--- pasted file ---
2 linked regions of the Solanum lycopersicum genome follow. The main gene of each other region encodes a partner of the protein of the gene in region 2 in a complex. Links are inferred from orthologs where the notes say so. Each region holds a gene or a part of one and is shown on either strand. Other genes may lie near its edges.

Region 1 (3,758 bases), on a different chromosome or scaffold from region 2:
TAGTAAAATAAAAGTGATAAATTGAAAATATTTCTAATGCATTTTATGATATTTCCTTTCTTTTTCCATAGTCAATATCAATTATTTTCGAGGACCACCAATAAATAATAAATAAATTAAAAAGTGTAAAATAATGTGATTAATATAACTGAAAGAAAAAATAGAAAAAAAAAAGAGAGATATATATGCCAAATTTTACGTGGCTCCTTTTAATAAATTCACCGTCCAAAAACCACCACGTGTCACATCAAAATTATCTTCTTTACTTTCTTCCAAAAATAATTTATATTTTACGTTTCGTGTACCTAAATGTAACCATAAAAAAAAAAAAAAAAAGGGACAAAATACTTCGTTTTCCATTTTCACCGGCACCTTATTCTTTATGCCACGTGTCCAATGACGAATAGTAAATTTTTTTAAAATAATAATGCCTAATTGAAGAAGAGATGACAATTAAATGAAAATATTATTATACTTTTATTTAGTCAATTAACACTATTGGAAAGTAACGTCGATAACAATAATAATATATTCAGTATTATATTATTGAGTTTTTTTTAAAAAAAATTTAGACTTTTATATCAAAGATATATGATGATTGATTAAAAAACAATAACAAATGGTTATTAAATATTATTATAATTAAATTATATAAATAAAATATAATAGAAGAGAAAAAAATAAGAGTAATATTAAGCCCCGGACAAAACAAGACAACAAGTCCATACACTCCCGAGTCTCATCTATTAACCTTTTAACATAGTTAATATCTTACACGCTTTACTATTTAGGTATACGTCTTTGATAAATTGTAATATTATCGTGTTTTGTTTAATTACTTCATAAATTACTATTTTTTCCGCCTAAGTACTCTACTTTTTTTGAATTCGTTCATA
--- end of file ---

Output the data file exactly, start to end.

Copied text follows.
2 linked regions of the Solanum lycopersicum genome follow. The main gene of each other region encodes a partner of the protein of the gene in region 2 in a complex. Links are inferred from orthologs where the notes say so. Each region holds a gene or a part of one and is shown on either strand. Other genes may lie near its edges.

Region 1 (3,758 bases), on a different chromosome or scaffold from region 2:
TAGTAAAATAAAAGTGATAAATTGAAAATATTTCTAATGCATTTTATGATATTTCCTTTCTTTTTCCATAGTCAATATCAATTATTTTCGAGGACCACCAATAAATAATAAATAAATTAAAAAGTGTAAAATAATGTGATTAATATAACTGAAAGAAAAAATAGAAAAAAAAAAGAGAGATATATATGCCAAATTTTACGTGGCTCCTTTTAATAAATTCACCGTCCAAAAACCACCACGTGTCACATCAAAATTATCTTCTTTACTTTCTTCCAAAAATAATTTATATTTTACGTTTCGTGTACCTAAATGTAACCATAAAAAAAAAAAAAAAAAGGGACAAAATACTTCGTTTTCCATTTTCACCGGCACCTTATTCTTTATGCCACGTGTCCAATGACGAATAGTAAATTTTTTTAAAATAATAATGCCTAATTGAAGAAGAGATGACAATTAAATGAAAATATTATTATACTTTTATTTAGTCAATTAACACTATTGGAAAGTAACGTCGATAACAATAATAATATATTCAGTATTATATTATTGAGTTTTTTTTAAAAAAAATTTAGACTTTTATATCAAAGATATATGATGATTGATTAAAAAACAATAACAAATGGTTATTAAATATTATTATAATTAAATTATATAAATAAAATATAATAGAAGAGAAAAAAATAAGAGTAATATTAAGCCCCGGACAAAACAAGACAACAAGTCCATACACTCCCGAGTCTCATCTATTAACCTTTTAACATAGTTAATATCTTACACGCTTTACTATTTAGGTATACGTCTTTGATAAATTGTAATATTATCGTGTTTTGTTTAATTACTTCATAAATTACTATTTTTTCCGCCTAAGTACTCTACTTTTTTTGAATTCGTTCATA